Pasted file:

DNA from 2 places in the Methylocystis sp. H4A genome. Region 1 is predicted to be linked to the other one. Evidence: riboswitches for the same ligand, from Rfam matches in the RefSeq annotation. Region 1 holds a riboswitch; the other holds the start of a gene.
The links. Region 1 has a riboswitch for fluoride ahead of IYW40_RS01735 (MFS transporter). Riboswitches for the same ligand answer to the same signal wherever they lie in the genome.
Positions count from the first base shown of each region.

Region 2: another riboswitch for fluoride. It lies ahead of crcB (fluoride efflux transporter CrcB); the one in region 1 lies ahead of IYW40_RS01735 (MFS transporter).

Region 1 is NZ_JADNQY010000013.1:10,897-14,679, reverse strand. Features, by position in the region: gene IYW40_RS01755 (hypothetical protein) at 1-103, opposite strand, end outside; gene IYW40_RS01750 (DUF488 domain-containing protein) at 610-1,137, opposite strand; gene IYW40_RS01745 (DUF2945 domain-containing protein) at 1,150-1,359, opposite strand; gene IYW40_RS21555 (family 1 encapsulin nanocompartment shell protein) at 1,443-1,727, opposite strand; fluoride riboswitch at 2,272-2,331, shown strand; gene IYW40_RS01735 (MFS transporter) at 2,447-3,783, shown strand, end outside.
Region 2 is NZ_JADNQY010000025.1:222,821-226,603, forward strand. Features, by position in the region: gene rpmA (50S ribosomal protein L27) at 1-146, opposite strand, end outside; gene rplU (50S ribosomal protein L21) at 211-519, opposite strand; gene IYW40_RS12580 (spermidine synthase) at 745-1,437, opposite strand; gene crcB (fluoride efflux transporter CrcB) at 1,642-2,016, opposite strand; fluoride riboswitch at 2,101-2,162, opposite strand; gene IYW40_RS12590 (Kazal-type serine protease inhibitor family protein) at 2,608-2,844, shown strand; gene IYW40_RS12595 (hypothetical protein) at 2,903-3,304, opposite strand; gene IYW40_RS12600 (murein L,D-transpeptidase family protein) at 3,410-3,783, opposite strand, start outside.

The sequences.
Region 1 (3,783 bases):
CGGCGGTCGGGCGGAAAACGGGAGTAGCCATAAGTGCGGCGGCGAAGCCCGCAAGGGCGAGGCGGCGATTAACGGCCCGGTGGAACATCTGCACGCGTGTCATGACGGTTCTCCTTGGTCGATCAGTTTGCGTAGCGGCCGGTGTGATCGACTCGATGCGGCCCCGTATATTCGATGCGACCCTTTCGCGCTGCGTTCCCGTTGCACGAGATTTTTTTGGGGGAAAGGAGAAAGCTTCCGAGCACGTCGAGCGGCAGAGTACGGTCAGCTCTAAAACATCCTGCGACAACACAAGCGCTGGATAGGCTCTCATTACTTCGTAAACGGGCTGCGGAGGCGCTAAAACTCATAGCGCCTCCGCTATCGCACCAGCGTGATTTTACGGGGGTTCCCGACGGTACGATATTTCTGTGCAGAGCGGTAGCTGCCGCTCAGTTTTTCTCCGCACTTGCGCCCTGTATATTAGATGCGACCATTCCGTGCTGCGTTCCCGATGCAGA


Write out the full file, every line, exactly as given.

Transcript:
DNA from 2 places in the Methylocystis sp. H4A genome. Region 1 is predicted to be linked to the other one. Evidence: riboswitches for the same ligand, from Rfam matches in the RefSeq annotation. Region 1 holds a riboswitch; the other holds the start of a gene.
The links. Region 1 has a riboswitch for fluoride ahead of IYW40_RS01735 (MFS transporter). Riboswitches for the same ligand answer to the same signal wherever they lie in the genome.
Positions count from the first base shown of each region.

Region 2: another riboswitch for fluoride. It lies ahead of crcB (fluoride efflux transporter CrcB); the one in region 1 lies ahead of IYW40_RS01735 (MFS transporter).

Region 1 is NZ_JADNQY010000013.1:10,897-14,679, reverse strand. Features, by position in the region: gene IYW40_RS01755 (hypothetical protein) at 1-103, opposite strand, end outside; gene IYW40_RS01750 (DUF488 domain-containing protein) at 610-1,137, opposite strand; gene IYW40_RS01745 (DUF2945 domain-containing protein) at 1,150-1,359, opposite strand; gene IYW40_RS21555 (family 1 encapsulin nanocompartment shell protein) at 1,443-1,727, opposite strand; fluoride riboswitch at 2,272-2,331, shown strand; gene IYW40_RS01735 (MFS transporter) at 2,447-3,783, shown strand, end outside.
Region 2 is NZ_JADNQY010000025.1:222,821-226,603, forward strand. Features, by position in the region: gene rpmA (50S ribosomal protein L27) at 1-146, opposite strand, end outside; gene rplU (50S ribosomal protein L21) at 211-519, opposite strand; gene IYW40_RS12580 (spermidine synthase) at 745-1,437, opposite strand; gene crcB (fluoride efflux transporter CrcB) at 1,642-2,016, opposite strand; fluoride riboswitch at 2,101-2,162, opposite strand; gene IYW40_RS12590 (Kazal-type serine protease inhibitor family protein) at 2,608-2,844, shown strand; gene IYW40_RS12595 (hypothetical protein) at 2,903-3,304, opposite strand; gene IYW40_RS12600 (murein L,D-transpeptidase family protein) at 3,410-3,783, opposite strand, start outside.

The sequences.
Region 1 (3,783 bases):
CGGCGGTCGGGCGGAAAACGGGAGTAGCCATAAGTGCGGCGGCGAAGCCCGCAAGGGCGAGGCGGCGATTAACGGCCCGGTGGAACATCTGCACGCGTGTCATGACGGTTCTCCTTGGTCGATCAGTTTGCGTAGCGGCCGGTGTGATCGACTCGATGCGGCCCCGTATATTCGATGCGACCCTTTCGCGCTGCGTTCCCGTTGCACGAGATTTTTTTGGGGGAAAGGAGAAAGCTTCCGAGCACGTCGAGCGGCAGAGTACGGTCAGCTCTAAAACATCCTGCGACAACACAAGCGCTGGATAGGCTCTCATTACTTCGTAAACGGGCTGCGGAGGCGCTAAAACTCATAGCGCCTCCGCTATCGCACCAGCGTGATTTTACGGGGGTTCCCGACGGTACGATATTTCTGTGCAGAGCGGTAGCTGCCGCTCAGTTTTTCTCCGCACTTGCGCCCTGTATATTAGATGCGACCATTCCGTGCTGCGTTCCCGATGCAGA